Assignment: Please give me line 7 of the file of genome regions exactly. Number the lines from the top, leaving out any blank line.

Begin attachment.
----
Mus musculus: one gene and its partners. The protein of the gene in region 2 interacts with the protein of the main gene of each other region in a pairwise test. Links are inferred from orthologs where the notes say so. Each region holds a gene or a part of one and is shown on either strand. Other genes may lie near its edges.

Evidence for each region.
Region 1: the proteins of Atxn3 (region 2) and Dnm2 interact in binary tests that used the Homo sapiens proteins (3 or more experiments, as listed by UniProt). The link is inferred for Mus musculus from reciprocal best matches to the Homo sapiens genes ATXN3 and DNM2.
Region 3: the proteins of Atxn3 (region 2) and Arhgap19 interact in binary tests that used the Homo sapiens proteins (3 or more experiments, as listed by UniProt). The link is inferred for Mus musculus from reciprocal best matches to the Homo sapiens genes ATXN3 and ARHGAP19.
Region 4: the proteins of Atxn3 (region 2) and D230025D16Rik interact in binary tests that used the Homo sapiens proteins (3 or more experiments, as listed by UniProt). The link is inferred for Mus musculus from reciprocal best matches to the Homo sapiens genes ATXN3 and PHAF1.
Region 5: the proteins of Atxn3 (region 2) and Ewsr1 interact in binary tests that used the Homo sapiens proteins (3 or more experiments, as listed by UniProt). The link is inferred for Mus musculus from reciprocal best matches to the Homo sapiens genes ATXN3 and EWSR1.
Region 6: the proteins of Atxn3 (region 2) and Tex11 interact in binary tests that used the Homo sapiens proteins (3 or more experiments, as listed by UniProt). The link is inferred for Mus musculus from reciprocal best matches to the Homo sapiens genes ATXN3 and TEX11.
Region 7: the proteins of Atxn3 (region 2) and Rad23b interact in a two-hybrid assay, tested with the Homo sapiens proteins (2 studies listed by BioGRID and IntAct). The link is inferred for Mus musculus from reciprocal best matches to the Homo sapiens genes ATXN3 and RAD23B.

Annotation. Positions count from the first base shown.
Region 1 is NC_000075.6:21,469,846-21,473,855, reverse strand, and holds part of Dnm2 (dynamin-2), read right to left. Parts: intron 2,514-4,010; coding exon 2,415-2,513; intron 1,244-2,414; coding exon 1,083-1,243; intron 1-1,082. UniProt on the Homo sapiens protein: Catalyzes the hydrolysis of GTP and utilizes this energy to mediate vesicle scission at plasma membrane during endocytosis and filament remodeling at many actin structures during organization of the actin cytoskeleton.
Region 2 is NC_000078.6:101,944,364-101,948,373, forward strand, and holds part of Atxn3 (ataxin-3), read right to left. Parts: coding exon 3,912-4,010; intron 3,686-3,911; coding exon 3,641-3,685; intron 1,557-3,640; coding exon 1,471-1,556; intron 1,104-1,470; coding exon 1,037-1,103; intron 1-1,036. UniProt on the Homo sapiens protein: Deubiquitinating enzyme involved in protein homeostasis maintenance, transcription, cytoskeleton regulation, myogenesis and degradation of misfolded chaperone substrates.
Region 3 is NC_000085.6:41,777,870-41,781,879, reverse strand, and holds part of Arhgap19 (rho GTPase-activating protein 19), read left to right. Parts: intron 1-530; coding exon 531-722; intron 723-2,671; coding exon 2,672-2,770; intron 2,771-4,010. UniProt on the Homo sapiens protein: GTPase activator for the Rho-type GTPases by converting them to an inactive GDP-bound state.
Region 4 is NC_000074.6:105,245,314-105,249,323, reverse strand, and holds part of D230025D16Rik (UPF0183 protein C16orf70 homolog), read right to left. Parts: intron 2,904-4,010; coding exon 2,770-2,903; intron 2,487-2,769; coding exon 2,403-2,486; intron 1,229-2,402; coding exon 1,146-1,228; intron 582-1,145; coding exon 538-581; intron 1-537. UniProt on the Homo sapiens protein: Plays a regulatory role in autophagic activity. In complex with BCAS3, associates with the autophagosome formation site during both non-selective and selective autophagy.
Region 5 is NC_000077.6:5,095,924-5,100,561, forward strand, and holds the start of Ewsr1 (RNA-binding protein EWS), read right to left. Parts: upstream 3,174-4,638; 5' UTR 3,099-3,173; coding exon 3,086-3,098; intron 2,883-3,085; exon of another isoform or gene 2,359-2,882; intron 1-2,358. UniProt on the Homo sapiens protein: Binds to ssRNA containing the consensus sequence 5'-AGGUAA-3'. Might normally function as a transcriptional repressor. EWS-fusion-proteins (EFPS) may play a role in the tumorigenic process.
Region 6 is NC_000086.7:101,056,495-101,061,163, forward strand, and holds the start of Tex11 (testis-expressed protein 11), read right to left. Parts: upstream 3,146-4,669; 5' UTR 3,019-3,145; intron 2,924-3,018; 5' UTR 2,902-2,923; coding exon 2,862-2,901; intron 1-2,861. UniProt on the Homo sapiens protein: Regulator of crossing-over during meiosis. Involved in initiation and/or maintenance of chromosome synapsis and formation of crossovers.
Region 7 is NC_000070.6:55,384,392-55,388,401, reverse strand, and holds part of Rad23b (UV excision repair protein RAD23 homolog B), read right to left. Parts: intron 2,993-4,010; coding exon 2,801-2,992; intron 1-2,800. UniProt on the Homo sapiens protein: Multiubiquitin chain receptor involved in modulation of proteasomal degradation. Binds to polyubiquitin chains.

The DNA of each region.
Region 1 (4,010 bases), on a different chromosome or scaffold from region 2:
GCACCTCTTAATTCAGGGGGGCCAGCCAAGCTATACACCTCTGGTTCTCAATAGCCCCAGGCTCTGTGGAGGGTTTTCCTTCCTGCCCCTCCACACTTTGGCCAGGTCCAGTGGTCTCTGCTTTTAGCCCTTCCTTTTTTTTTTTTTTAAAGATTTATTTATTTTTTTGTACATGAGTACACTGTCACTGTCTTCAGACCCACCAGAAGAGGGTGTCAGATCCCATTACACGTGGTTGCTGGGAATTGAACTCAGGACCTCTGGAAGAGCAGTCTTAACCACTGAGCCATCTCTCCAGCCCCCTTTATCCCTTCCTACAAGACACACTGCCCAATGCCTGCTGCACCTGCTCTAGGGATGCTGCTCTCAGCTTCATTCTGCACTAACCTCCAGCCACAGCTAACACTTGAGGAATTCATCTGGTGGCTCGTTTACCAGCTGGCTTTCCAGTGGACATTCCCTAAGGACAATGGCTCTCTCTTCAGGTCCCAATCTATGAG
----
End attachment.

Region 6: the proteins of Atxn3 (region 2) and Tex11 interact in binary tests that used the Homo sapiens proteins (3 or more experiments, as listed by UniProt). The link is inferred for Mus musculus from reciprocal best matches to the Homo sapiens genes ATXN3 and TEX11.